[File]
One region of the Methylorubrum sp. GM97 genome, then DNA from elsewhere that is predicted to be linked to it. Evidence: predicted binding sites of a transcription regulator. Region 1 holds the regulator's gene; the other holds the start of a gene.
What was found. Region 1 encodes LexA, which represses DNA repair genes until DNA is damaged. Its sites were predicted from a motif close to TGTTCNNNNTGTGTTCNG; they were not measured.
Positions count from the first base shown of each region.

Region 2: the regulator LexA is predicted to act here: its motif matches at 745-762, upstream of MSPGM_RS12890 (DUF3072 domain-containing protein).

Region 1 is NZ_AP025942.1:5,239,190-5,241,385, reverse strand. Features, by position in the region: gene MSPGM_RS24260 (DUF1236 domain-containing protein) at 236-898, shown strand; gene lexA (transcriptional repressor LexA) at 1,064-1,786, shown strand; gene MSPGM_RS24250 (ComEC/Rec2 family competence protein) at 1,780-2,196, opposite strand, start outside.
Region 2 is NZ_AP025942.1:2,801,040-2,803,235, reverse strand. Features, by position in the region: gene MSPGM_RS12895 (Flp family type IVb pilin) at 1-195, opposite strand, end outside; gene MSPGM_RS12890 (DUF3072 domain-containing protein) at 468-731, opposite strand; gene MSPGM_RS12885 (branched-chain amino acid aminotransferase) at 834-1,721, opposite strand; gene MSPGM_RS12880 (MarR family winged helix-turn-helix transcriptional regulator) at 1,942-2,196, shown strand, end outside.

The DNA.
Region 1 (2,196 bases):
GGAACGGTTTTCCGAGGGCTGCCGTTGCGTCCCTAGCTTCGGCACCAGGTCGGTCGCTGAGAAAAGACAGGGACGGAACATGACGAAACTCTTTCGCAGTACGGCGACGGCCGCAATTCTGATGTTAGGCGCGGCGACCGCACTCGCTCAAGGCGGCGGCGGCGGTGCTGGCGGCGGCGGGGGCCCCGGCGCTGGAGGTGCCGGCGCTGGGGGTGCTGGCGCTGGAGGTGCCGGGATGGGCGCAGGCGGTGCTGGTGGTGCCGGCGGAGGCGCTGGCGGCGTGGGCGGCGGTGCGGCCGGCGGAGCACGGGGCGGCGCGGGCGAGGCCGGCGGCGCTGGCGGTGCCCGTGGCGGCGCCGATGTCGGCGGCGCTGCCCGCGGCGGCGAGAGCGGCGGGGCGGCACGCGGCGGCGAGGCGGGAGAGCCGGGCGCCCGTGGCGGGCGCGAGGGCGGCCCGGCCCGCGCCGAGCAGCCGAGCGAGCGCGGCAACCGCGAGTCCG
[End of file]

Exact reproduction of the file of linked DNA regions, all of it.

One region of the Methylorubrum sp. GM97 genome, then DNA from elsewhere that is predicted to be linked to it. Evidence: predicted binding sites of a transcription regulator. Region 1 holds the regulator's gene; the other holds the start of a gene.
What was found. Region 1 encodes LexA, which represses DNA repair genes until DNA is damaged. Its sites were predicted from a motif close to TGTTCNNNNTGTGTTCNG; they were not measured.
Positions count from the first base shown of each region.

Region 2: the regulator LexA is predicted to act here: its motif matches at 745-762, upstream of MSPGM_RS12890 (DUF3072 domain-containing protein).

Region 1 is NZ_AP025942.1:5,239,190-5,241,385, reverse strand. Features, by position in the region: gene MSPGM_RS24260 (DUF1236 domain-containing protein) at 236-898, shown strand; gene lexA (transcriptional repressor LexA) at 1,064-1,786, shown strand; gene MSPGM_RS24250 (ComEC/Rec2 family competence protein) at 1,780-2,196, opposite strand, start outside.
Region 2 is NZ_AP025942.1:2,801,040-2,803,235, reverse strand. Features, by position in the region: gene MSPGM_RS12895 (Flp family type IVb pilin) at 1-195, opposite strand, end outside; gene MSPGM_RS12890 (DUF3072 domain-containing protein) at 468-731, opposite strand; gene MSPGM_RS12885 (branched-chain amino acid aminotransferase) at 834-1,721, opposite strand; gene MSPGM_RS12880 (MarR family winged helix-turn-helix transcriptional regulator) at 1,942-2,196, shown strand, end outside.

The DNA.
Region 1 (2,196 bases):
GGAACGGTTTTCCGAGGGCTGCCGTTGCGTCCCTAGCTTCGGCACCAGGTCGGTCGCTGAGAAAAGACAGGGACGGAACATGACGAAACTCTTTCGCAGTACGGCGACGGCCGCAATTCTGATGTTAGGCGCGGCGACCGCACTCGCTCAAGGCGGCGGCGGCGGTGCTGGCGGCGGCGGGGGCCCCGGCGCTGGAGGTGCCGGCGCTGGGGGTGCTGGCGCTGGAGGTGCCGGGATGGGCGCAGGCGGTGCTGGTGGTGCCGGCGGAGGCGCTGGCGGCGTGGGCGGCGGTGCGGCCGGCGGAGCACGGGGCGGCGCGGGCGAGGCCGGCGGCGCTGGCGGTGCCCGTGGCGGCGCCGATGTCGGCGGCGCTGCCCGCGGCGGCGAGAGCGGCGGGGCGGCACGCGGCGGCGAGGCGGGAGAGCCGGGCGCCCGTGGCGGGCGCGAGGGCGGCCCGGCCCGCGCCGAGCAGCCGAGCGAGCGCGGCAACCGCGAGTCCG